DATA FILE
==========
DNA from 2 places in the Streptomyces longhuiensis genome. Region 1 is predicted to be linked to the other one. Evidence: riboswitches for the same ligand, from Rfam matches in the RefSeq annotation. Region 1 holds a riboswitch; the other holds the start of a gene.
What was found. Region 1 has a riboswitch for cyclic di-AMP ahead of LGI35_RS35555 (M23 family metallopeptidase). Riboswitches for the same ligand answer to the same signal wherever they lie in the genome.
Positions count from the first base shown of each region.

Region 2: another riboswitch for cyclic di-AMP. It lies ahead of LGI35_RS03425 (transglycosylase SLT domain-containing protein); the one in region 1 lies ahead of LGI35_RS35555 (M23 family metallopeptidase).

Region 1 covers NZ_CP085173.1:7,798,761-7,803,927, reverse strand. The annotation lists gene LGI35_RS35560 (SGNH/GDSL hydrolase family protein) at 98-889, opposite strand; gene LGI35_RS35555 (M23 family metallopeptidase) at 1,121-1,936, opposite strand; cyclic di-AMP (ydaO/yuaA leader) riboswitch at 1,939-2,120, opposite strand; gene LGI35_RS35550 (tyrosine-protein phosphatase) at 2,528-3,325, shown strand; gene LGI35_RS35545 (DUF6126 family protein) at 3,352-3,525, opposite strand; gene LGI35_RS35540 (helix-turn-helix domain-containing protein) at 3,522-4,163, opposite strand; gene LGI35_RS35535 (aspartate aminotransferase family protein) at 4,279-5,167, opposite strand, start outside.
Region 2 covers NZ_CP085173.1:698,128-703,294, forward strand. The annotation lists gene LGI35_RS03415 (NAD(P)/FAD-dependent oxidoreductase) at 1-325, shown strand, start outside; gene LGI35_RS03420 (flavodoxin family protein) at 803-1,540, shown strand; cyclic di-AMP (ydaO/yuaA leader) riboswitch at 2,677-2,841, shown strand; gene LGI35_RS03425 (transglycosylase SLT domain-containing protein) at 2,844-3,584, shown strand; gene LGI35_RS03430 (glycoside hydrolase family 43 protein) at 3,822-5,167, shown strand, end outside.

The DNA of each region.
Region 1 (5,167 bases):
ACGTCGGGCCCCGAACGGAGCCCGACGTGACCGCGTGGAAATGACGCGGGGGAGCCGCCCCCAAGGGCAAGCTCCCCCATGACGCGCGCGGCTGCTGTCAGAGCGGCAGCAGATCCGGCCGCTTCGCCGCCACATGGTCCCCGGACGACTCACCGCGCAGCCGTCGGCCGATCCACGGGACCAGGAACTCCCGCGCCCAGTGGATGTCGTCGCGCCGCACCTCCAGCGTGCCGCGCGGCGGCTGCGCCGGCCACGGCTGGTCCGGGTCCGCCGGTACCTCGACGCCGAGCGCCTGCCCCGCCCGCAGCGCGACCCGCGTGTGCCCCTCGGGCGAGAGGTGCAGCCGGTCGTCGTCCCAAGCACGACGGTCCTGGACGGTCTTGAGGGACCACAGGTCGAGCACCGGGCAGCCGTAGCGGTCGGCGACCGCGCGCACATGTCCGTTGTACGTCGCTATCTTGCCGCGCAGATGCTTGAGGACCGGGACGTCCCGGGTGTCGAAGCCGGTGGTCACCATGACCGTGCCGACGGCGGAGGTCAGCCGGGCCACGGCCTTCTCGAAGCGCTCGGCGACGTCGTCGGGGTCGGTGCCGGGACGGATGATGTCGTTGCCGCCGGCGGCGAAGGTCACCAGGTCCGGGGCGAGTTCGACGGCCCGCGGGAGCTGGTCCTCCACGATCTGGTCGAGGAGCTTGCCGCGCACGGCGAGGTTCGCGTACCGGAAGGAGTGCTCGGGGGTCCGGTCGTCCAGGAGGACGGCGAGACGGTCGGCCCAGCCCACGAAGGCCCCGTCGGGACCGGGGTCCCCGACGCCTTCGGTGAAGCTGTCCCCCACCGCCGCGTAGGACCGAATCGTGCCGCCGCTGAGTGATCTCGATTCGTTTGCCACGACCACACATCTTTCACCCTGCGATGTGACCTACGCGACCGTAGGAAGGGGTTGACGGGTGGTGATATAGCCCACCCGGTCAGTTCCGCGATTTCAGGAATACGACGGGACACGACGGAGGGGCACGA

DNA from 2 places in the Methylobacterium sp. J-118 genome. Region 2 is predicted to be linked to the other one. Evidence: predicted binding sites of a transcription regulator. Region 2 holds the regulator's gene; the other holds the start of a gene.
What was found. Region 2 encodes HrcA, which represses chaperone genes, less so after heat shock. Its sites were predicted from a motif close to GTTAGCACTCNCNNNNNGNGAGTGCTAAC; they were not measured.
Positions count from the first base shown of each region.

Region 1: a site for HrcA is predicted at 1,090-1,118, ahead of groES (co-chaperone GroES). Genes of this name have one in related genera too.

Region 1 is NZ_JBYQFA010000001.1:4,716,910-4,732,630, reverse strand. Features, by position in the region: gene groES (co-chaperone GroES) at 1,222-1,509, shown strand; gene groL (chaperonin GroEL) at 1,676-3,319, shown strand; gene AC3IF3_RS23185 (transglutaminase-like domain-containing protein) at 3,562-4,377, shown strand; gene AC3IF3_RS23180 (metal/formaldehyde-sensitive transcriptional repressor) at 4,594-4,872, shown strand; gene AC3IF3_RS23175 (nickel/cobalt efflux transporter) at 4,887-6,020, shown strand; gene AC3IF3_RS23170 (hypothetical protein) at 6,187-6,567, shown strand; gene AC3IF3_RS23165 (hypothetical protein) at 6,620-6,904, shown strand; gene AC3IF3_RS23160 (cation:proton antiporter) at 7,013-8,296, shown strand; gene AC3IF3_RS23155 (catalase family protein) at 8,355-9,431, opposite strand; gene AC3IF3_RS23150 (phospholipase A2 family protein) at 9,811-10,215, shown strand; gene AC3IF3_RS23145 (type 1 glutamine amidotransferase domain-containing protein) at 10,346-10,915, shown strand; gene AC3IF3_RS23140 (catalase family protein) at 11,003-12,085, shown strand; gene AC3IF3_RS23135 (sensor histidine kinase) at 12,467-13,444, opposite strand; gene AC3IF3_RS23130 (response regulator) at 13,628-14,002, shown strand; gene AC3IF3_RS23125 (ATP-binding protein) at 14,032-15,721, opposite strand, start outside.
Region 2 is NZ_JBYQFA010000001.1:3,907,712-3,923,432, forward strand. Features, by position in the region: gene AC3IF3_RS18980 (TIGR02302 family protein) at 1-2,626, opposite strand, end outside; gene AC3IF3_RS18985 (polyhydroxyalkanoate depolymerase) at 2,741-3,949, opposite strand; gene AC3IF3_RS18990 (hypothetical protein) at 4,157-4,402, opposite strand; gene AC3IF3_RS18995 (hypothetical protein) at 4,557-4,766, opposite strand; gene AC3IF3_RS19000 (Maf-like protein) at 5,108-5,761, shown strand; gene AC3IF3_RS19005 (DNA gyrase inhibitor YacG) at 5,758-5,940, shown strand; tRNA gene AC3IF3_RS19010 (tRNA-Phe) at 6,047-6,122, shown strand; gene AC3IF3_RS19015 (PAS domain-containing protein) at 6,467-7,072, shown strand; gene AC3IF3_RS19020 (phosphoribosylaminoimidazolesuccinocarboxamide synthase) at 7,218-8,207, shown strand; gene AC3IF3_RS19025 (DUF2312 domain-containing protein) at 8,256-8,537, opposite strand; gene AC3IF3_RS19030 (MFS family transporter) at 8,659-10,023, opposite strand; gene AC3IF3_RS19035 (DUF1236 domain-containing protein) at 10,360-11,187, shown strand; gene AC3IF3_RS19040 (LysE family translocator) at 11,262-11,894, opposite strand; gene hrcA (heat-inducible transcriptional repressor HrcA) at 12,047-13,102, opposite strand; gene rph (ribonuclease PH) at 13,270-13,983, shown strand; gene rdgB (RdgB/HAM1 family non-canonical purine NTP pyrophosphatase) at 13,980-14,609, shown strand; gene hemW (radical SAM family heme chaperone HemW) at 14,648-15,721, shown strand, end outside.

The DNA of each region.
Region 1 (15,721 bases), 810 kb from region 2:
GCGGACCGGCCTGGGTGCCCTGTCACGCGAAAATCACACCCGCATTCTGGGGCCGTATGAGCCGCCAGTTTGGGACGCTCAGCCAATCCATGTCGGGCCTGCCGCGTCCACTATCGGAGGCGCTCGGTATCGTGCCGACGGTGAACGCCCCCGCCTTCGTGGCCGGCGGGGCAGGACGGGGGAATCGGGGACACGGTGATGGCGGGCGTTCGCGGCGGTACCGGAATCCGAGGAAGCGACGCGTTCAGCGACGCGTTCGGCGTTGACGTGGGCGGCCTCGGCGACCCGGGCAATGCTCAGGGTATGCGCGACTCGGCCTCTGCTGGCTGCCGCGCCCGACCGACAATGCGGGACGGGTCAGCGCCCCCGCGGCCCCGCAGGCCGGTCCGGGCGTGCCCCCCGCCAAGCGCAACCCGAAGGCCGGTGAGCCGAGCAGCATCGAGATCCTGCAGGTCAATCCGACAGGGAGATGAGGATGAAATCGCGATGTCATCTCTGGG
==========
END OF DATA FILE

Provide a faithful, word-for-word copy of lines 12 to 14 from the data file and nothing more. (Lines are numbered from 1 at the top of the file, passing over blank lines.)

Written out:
Positions count from the first base shown of each region.

Region 1: a site for HrcA is predicted at 1,090-1,118, ahead of groES (co-chaperone GroES). Genes of this name have one in related genera too.

Region 1 is NZ_JBYQFA010000001.1:4,716,910-4,732,630, reverse strand. Features, by position in the region: gene groES (co-chaperone GroES) at 1,222-1,509, shown strand; gene groL (chaperonin GroEL) at 1,676-3,319, shown strand; gene AC3IF3_RS23185 (transglutaminase-like domain-containing protein) at 3,562-4,377, shown strand; gene AC3IF3_RS23180 (metal/formaldehyde-sensitive transcriptional repressor) at 4,594-4,872, shown strand; gene AC3IF3_RS23175 (nickel/cobalt efflux transporter) at 4,887-6,020, shown strand; gene AC3IF3_RS23170 (hypothetical protein) at 6,187-6,567, shown strand; gene AC3IF3_RS23165 (hypothetical protein) at 6,620-6,904, shown strand; gene AC3IF3_RS23160 (cation:proton antiporter) at 7,013-8,296, shown strand; gene AC3IF3_RS23155 (catalase family protein) at 8,355-9,431, opposite strand; gene AC3IF3_RS23150 (phospholipase A2 family protein) at 9,811-10,215, shown strand; gene AC3IF3_RS23145 (type 1 glutamine amidotransferase domain-containing protein) at 10,346-10,915, shown strand; gene AC3IF3_RS23140 (catalase family protein) at 11,003-12,085, shown strand; gene AC3IF3_RS23135 (sensor histidine kinase) at 12,467-13,444, opposite strand; gene AC3IF3_RS23130 (response regulator) at 13,628-14,002, shown strand; gene AC3IF3_RS23125 (ATP-binding protein) at 14,032-15,721, opposite strand, start outside.